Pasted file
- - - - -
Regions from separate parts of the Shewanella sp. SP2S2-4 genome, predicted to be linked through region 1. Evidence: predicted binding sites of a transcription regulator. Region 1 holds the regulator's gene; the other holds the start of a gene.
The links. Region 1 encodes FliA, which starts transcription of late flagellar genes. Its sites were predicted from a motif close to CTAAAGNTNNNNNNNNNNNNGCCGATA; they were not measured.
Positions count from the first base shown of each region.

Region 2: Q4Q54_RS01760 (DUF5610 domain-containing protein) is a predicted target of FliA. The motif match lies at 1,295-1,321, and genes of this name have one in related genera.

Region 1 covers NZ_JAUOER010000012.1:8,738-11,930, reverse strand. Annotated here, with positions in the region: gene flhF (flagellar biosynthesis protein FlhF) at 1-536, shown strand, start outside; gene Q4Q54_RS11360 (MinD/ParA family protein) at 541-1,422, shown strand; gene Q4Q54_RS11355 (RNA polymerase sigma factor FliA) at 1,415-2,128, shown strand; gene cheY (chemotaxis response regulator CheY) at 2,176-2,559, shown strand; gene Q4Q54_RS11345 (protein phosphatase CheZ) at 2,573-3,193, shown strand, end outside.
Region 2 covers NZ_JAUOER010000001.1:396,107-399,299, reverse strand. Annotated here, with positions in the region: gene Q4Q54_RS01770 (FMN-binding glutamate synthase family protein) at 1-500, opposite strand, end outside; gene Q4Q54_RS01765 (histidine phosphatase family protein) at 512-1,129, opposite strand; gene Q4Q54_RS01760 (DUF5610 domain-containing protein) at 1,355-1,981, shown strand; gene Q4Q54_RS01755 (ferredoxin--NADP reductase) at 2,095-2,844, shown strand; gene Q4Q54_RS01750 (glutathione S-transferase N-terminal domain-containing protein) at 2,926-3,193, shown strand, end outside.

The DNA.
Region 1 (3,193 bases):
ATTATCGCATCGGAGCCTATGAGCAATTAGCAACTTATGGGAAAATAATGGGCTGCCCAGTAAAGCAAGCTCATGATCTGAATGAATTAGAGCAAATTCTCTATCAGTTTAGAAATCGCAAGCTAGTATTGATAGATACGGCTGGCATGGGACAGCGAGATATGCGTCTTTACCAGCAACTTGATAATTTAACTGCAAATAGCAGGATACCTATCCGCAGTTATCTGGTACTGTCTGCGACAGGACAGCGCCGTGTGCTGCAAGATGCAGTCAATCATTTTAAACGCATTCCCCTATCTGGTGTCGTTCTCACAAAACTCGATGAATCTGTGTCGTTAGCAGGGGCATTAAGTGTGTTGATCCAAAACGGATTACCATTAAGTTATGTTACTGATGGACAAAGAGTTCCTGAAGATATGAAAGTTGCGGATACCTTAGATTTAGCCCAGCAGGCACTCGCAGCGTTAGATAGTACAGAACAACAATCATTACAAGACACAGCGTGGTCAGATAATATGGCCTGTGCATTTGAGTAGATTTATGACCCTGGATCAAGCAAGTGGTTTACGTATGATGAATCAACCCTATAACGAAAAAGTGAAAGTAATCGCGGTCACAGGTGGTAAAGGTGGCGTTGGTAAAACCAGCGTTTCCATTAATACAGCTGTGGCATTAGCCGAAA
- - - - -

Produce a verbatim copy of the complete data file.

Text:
Regions from separate parts of the Shewanella sp. SP2S2-4 genome, predicted to be linked through region 1. Evidence: predicted binding sites of a transcription regulator. Region 1 holds the regulator's gene; the other holds the start of a gene.
The links. Region 1 encodes FliA, which starts transcription of late flagellar genes. Its sites were predicted from a motif close to CTAAAGNTNNNNNNNNNNNNGCCGATA; they were not measured.
Positions count from the first base shown of each region.

Region 2: Q4Q54_RS01760 (DUF5610 domain-containing protein) is a predicted target of FliA. The motif match lies at 1,295-1,321, and genes of this name have one in related genera.

Region 1 covers NZ_JAUOER010000012.1:8,738-11,930, reverse strand. Annotated here, with positions in the region: gene flhF (flagellar biosynthesis protein FlhF) at 1-536, shown strand, start outside; gene Q4Q54_RS11360 (MinD/ParA family protein) at 541-1,422, shown strand; gene Q4Q54_RS11355 (RNA polymerase sigma factor FliA) at 1,415-2,128, shown strand; gene cheY (chemotaxis response regulator CheY) at 2,176-2,559, shown strand; gene Q4Q54_RS11345 (protein phosphatase CheZ) at 2,573-3,193, shown strand, end outside.
Region 2 covers NZ_JAUOER010000001.1:396,107-399,299, reverse strand. Annotated here, with positions in the region: gene Q4Q54_RS01770 (FMN-binding glutamate synthase family protein) at 1-500, opposite strand, end outside; gene Q4Q54_RS01765 (histidine phosphatase family protein) at 512-1,129, opposite strand; gene Q4Q54_RS01760 (DUF5610 domain-containing protein) at 1,355-1,981, shown strand; gene Q4Q54_RS01755 (ferredoxin--NADP reductase) at 2,095-2,844, shown strand; gene Q4Q54_RS01750 (glutathione S-transferase N-terminal domain-containing protein) at 2,926-3,193, shown strand, end outside.

The DNA.
Region 1 (3,193 bases):
ATTATCGCATCGGAGCCTATGAGCAATTAGCAACTTATGGGAAAATAATGGGCTGCCCAGTAAAGCAAGCTCATGATCTGAATGAATTAGAGCAAATTCTCTATCAGTTTAGAAATCGCAAGCTAGTATTGATAGATACGGCTGGCATGGGACAGCGAGATATGCGTCTTTACCAGCAACTTGATAATTTAACTGCAAATAGCAGGATACCTATCCGCAGTTATCTGGTACTGTCTGCGACAGGACAGCGCCGTGTGCTGCAAGATGCAGTCAATCATTTTAAACGCATTCCCCTATCTGGTGTCGTTCTCACAAAACTCGATGAATCTGTGTCGTTAGCAGGGGCATTAAGTGTGTTGATCCAAAACGGATTACCATTAAGTTATGTTACTGATGGACAAAGAGTTCCTGAAGATATGAAAGTTGCGGATACCTTAGATTTAGCCCAGCAGGCACTCGCAGCGTTAGATAGTACAGAACAACAATCATTACAAGACACAGCGTGGTCAGATAATATGGCCTGTGCATTTGAGTAGATTTATGACCCTGGATCAAGCAAGTGGTTTACGTATGATGAATCAACCCTATAACGAAAAAGTGAAAGTAATCGCGGTCACAGGTGGTAAAGGTGGCGTTGGTAAAACCAGCGTTTCCATTAATACAGCTGTGGCATTAGCCGAAA